Don’t get me wrong. I would never argue that strategy is not an important part of design—it is certainly one of the most important—or that collaboration is not desirable, or that results are not necessary. These are all things that are integral parts of the design process and which separate designers from fine artists. But when I read about the lives of designers who practiced 20 to 40 years ago, I think about their approach and the environment that they necessarily brought their clients into: an environment totally foreign to the business person, full of pencil crayons and markers and a kind of mysterious magic of the other. Clients must have been very aware that they were buying something that they themselves did not possess and would never possess. It must have been a little frightening and a little thrilling for them.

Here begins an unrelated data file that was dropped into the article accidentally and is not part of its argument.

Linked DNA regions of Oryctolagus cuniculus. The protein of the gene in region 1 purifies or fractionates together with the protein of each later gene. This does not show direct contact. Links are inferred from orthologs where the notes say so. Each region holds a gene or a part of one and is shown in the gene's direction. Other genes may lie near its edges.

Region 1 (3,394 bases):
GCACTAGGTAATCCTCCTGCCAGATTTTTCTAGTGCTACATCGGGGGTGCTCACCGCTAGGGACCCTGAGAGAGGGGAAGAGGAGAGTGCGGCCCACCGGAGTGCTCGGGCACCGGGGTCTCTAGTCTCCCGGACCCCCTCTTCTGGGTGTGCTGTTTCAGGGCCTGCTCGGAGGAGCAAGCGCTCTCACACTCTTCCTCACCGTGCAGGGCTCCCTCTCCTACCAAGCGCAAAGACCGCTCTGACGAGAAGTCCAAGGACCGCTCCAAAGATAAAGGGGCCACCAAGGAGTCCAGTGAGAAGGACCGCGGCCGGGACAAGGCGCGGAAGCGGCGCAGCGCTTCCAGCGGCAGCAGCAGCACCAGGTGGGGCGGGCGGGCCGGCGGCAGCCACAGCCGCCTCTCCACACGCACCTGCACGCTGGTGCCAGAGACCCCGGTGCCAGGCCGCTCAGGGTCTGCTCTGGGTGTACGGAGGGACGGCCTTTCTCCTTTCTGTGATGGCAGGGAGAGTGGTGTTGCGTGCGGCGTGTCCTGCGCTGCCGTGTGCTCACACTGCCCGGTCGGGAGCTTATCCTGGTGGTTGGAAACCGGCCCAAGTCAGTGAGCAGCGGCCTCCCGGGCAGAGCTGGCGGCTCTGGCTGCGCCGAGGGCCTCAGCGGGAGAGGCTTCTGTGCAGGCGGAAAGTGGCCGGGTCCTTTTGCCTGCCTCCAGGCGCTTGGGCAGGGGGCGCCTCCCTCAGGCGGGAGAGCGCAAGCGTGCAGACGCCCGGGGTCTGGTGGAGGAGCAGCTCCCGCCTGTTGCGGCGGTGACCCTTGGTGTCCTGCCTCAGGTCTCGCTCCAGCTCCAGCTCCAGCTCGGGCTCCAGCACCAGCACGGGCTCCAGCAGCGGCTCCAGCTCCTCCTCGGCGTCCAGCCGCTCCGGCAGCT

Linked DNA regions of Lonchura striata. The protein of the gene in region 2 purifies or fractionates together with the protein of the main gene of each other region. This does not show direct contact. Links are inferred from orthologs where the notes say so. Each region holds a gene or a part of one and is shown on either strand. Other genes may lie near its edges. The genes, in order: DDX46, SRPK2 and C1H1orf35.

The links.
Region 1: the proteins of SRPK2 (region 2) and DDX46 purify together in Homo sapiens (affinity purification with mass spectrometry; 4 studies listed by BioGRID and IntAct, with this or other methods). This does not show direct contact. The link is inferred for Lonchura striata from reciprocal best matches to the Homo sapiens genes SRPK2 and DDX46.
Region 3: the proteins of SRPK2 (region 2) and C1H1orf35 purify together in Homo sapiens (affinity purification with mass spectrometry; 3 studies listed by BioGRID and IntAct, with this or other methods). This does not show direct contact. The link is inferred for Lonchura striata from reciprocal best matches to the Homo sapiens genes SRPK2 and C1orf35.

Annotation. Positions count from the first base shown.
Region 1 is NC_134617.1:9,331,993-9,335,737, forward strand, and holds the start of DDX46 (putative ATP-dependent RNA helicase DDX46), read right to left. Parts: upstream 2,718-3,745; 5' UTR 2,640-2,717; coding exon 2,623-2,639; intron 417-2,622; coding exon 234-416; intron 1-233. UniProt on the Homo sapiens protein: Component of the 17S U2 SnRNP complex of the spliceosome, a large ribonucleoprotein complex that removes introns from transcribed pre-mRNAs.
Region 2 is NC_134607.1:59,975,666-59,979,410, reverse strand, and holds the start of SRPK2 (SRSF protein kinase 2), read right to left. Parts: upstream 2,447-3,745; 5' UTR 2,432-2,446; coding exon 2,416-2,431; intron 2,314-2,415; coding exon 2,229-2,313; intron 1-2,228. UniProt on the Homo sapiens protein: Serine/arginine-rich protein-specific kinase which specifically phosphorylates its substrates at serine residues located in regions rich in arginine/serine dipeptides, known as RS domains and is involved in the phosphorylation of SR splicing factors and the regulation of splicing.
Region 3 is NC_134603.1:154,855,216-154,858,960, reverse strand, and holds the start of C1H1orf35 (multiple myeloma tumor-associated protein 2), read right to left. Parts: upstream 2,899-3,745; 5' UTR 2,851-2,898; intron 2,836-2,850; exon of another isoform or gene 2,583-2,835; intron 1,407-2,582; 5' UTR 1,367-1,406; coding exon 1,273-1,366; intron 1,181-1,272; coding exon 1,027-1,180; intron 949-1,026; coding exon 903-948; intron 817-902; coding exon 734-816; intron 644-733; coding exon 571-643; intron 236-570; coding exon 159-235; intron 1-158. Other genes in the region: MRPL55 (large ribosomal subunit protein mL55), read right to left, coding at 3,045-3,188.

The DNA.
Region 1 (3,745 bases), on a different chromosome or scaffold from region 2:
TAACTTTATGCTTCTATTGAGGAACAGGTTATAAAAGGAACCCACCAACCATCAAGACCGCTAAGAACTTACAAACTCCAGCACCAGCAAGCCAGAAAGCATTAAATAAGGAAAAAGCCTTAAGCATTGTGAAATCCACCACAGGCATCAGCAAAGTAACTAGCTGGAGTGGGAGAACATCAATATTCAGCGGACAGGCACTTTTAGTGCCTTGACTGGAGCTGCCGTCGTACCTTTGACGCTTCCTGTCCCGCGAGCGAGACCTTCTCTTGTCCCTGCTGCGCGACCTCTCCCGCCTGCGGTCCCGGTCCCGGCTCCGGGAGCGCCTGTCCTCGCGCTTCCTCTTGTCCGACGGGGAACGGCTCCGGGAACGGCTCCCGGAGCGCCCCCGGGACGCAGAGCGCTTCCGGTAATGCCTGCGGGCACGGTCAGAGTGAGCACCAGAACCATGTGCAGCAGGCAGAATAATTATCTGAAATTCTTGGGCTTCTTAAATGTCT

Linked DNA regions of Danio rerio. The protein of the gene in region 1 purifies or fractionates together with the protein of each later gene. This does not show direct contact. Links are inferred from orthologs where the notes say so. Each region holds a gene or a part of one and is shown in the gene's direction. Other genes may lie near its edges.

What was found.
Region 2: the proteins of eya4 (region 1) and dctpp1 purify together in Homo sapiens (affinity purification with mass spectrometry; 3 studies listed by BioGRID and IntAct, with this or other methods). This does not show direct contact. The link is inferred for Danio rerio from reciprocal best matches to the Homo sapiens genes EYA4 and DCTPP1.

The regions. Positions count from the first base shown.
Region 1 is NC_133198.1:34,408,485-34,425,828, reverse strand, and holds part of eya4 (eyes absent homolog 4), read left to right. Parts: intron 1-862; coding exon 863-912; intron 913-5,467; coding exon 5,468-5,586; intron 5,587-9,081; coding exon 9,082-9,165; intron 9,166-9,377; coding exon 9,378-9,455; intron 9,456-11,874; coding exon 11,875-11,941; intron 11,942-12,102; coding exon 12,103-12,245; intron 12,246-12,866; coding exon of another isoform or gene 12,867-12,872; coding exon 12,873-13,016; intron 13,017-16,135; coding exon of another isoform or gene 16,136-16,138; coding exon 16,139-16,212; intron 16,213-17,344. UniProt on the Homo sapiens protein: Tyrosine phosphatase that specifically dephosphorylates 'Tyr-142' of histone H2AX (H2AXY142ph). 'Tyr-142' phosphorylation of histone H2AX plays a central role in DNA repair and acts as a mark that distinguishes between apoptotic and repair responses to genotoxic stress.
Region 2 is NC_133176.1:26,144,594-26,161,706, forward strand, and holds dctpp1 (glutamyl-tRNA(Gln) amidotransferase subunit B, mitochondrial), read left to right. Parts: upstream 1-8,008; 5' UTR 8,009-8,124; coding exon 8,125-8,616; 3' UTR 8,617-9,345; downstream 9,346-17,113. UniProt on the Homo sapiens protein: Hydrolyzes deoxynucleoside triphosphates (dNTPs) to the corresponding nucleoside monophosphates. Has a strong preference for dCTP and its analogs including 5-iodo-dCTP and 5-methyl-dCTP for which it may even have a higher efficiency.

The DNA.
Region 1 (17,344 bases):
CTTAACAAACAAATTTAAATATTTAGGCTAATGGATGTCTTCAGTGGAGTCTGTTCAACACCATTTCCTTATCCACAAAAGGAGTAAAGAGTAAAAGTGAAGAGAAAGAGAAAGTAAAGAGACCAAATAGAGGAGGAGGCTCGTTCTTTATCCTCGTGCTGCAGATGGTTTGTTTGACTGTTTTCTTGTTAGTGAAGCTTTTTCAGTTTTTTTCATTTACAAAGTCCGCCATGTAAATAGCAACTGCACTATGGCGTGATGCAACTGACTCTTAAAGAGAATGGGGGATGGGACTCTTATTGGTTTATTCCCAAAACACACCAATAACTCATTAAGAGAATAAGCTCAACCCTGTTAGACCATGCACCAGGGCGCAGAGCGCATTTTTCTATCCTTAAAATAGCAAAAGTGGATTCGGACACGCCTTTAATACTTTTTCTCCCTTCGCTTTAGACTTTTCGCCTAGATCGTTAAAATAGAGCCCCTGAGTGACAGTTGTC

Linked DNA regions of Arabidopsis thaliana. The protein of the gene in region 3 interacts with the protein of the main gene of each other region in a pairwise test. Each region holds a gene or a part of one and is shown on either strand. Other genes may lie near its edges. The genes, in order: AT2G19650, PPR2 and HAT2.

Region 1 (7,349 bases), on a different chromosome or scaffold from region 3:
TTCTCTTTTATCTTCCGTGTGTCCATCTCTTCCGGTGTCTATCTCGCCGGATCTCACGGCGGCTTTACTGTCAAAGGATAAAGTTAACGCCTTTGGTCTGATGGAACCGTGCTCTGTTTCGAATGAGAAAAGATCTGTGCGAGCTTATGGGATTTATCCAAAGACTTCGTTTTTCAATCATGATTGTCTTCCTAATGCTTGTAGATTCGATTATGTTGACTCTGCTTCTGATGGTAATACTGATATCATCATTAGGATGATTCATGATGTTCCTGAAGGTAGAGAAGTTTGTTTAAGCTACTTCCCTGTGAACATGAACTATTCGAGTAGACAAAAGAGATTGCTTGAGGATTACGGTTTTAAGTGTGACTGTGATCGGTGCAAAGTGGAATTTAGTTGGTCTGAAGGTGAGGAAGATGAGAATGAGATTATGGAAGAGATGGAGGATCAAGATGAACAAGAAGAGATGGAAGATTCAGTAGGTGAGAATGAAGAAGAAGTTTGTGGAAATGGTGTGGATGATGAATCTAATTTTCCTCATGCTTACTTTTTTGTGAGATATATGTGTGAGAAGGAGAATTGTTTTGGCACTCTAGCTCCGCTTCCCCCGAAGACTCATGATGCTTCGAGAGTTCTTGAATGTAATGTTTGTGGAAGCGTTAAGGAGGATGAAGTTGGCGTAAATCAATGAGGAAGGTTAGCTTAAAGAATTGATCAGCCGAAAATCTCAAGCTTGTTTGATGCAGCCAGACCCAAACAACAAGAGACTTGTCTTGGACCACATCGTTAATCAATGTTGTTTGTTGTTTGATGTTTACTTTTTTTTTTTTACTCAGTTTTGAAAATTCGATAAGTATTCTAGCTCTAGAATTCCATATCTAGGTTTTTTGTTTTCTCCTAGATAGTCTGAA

Ultimately, this is not about whether you draw, or what tools you use, but about how you think and express, and how willing you are to be forthcoming about the validity of that process—and the outcome—without trying to disguise it or hide it under layers of business rhetoric. The pencil crayons and the felt pens may be outdated as tools, but I would like to think that they are still relevant as metaphors. And I wish that designers would take back the power of the words “graphic” and “arts”, because as career definitions continue to blur, they might find it’s the most valuable asset they have.